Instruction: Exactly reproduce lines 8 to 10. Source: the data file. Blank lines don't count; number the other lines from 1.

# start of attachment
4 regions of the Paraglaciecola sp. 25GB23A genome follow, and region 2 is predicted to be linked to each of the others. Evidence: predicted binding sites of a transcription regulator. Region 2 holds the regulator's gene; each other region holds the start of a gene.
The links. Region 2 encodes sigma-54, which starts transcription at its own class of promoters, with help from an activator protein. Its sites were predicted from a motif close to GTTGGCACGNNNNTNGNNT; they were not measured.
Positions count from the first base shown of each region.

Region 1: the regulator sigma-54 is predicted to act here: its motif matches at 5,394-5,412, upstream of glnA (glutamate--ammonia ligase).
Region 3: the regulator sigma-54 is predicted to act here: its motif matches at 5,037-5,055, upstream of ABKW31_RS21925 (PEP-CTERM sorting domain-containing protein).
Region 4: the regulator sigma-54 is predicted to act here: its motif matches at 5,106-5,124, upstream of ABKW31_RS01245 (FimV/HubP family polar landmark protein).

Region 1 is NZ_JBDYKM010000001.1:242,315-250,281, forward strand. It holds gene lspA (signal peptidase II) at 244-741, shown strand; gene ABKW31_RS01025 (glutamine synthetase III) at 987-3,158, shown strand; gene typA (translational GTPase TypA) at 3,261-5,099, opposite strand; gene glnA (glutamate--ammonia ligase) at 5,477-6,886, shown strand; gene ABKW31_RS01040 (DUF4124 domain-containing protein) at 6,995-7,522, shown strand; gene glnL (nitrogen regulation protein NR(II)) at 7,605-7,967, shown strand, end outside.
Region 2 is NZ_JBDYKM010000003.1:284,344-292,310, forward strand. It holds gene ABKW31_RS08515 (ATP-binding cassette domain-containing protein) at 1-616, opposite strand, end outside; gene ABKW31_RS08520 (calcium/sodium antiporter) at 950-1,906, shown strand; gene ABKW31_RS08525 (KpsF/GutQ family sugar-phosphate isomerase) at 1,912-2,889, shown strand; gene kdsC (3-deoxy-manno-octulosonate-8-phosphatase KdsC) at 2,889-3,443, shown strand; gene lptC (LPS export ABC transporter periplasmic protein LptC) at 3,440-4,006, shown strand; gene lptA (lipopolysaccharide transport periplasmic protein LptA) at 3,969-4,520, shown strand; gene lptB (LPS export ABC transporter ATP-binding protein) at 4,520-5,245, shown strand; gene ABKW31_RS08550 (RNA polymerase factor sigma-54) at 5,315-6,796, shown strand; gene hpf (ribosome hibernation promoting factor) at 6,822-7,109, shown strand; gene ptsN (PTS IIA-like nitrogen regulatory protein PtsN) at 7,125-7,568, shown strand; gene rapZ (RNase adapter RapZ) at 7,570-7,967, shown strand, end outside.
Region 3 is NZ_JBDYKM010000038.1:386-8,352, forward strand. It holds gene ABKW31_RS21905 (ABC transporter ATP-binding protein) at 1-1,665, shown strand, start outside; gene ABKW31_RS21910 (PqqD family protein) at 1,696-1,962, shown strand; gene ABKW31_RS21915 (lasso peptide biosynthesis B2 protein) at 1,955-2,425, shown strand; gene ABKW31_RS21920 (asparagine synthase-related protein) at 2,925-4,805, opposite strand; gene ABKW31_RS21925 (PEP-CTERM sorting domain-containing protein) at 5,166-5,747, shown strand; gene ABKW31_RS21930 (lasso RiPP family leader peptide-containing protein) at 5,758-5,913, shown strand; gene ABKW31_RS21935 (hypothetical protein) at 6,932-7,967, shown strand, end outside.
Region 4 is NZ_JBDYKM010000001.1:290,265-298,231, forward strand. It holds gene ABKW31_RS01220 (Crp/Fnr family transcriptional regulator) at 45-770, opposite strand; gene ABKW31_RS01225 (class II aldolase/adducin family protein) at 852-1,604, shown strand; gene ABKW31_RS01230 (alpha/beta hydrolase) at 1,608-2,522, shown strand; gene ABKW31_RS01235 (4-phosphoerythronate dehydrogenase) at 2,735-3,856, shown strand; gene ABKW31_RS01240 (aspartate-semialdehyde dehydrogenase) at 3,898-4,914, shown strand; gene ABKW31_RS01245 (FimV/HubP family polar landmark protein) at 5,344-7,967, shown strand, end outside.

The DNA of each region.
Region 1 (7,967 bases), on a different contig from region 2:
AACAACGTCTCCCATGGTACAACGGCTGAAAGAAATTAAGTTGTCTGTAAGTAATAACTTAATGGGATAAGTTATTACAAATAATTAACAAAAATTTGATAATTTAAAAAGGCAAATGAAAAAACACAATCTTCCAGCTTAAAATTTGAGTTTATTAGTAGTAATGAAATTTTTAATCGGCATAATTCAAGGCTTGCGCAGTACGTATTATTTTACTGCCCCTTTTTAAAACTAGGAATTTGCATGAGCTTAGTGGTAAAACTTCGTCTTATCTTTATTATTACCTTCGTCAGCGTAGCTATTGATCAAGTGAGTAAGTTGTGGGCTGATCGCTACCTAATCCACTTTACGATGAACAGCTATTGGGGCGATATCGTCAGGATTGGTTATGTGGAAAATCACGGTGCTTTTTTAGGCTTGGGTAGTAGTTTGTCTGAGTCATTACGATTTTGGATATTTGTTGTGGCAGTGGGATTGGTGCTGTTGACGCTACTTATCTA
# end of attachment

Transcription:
Region 2 is NZ_JBDYKM010000003.1:284,344-292,310, forward strand. It holds gene ABKW31_RS08515 (ATP-binding cassette domain-containing protein) at 1-616, opposite strand, end outside; gene ABKW31_RS08520 (calcium/sodium antiporter) at 950-1,906, shown strand; gene ABKW31_RS08525 (KpsF/GutQ family sugar-phosphate isomerase) at 1,912-2,889, shown strand; gene kdsC (3-deoxy-manno-octulosonate-8-phosphatase KdsC) at 2,889-3,443, shown strand; gene lptC (LPS export ABC transporter periplasmic protein LptC) at 3,440-4,006, shown strand; gene lptA (lipopolysaccharide transport periplasmic protein LptA) at 3,969-4,520, shown strand; gene lptB (LPS export ABC transporter ATP-binding protein) at 4,520-5,245, shown strand; gene ABKW31_RS08550 (RNA polymerase factor sigma-54) at 5,315-6,796, shown strand; gene hpf (ribosome hibernation promoting factor) at 6,822-7,109, shown strand; gene ptsN (PTS IIA-like nitrogen regulatory protein PtsN) at 7,125-7,568, shown strand; gene rapZ (RNase adapter RapZ) at 7,570-7,967, shown strand, end outside.
Region 3 is NZ_JBDYKM010000038.1:386-8,352, forward strand. It holds gene ABKW31_RS21905 (ABC transporter ATP-binding protein) at 1-1,665, shown strand, start outside; gene ABKW31_RS21910 (PqqD family protein) at 1,696-1,962, shown strand; gene ABKW31_RS21915 (lasso peptide biosynthesis B2 protein) at 1,955-2,425, shown strand; gene ABKW31_RS21920 (asparagine synthase-related protein) at 2,925-4,805, opposite strand; gene ABKW31_RS21925 (PEP-CTERM sorting domain-containing protein) at 5,166-5,747, shown strand; gene ABKW31_RS21930 (lasso RiPP family leader peptide-containing protein) at 5,758-5,913, shown strand; gene ABKW31_RS21935 (hypothetical protein) at 6,932-7,967, shown strand, end outside.
Region 4 is NZ_JBDYKM010000001.1:290,265-298,231, forward strand. It holds gene ABKW31_RS01220 (Crp/Fnr family transcriptional regulator) at 45-770, opposite strand; gene ABKW31_RS01225 (class II aldolase/adducin family protein) at 852-1,604, shown strand; gene ABKW31_RS01230 (alpha/beta hydrolase) at 1,608-2,522, shown strand; gene ABKW31_RS01235 (4-phosphoerythronate dehydrogenase) at 2,735-3,856, shown strand; gene ABKW31_RS01240 (aspartate-semialdehyde dehydrogenase) at 3,898-4,914, shown strand; gene ABKW31_RS01245 (FimV/HubP family polar landmark protein) at 5,344-7,967, shown strand, end outside.